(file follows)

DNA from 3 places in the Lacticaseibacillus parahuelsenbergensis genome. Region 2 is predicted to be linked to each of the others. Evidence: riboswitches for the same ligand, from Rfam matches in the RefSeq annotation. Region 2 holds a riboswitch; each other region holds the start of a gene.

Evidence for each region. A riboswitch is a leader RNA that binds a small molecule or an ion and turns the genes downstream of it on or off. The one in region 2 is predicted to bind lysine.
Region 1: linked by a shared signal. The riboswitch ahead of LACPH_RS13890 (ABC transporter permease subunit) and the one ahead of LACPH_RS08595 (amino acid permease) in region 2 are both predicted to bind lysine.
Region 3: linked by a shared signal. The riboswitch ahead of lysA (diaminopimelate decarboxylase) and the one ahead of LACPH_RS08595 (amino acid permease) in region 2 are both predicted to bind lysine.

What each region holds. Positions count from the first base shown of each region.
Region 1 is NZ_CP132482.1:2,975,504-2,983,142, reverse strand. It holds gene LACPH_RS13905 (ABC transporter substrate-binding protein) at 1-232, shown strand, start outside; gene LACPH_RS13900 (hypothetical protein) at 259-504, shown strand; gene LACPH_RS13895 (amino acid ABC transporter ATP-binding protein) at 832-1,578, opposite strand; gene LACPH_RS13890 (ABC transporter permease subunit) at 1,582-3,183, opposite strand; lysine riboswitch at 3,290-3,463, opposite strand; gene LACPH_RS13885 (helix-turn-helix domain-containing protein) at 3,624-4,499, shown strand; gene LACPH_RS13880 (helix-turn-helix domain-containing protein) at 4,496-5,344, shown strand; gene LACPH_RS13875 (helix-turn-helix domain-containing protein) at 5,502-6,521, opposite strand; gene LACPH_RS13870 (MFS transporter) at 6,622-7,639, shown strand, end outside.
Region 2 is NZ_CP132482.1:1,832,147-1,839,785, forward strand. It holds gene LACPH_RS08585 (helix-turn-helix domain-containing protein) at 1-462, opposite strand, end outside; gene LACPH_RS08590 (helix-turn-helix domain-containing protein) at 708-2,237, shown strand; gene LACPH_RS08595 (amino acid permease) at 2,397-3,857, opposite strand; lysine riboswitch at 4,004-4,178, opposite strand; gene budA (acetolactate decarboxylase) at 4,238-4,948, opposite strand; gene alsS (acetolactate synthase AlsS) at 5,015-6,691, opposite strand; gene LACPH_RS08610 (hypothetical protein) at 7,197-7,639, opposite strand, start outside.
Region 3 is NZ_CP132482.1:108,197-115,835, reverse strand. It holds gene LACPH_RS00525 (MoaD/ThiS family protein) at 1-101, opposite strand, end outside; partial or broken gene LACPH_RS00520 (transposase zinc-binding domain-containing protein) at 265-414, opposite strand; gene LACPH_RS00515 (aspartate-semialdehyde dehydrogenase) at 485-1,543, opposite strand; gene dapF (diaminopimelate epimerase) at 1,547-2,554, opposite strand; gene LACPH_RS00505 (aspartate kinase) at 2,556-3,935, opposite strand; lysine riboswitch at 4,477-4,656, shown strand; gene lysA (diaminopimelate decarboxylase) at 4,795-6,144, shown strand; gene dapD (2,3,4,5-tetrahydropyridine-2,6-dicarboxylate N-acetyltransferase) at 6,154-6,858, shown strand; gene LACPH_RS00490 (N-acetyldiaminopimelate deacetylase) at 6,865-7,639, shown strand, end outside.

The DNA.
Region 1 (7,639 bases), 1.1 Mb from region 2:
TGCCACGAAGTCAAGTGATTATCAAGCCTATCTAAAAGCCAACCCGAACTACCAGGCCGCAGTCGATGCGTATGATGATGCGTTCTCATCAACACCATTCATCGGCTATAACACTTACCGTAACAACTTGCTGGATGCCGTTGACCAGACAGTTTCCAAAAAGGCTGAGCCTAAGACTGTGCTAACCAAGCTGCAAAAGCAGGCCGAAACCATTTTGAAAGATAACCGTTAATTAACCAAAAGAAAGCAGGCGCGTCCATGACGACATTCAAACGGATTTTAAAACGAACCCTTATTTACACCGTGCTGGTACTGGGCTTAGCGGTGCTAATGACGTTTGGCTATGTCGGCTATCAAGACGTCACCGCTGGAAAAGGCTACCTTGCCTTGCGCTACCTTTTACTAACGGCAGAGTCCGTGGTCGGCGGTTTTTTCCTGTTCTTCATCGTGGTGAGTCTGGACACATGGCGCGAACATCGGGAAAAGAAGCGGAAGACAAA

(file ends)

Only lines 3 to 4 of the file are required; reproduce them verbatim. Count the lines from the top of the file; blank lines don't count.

Region 1: linked by a shared signal. The riboswitch ahead of LACPH_RS13890 (ABC transporter permease subunit) and the one ahead of LACPH_RS08595 (amino acid permease) in region 2 are both predicted to bind lysine.
Region 3: linked by a shared signal. The riboswitch ahead of lysA (diaminopimelate decarboxylase) and the one ahead of LACPH_RS08595 (amino acid permease) in region 2 are both predicted to bind lysine.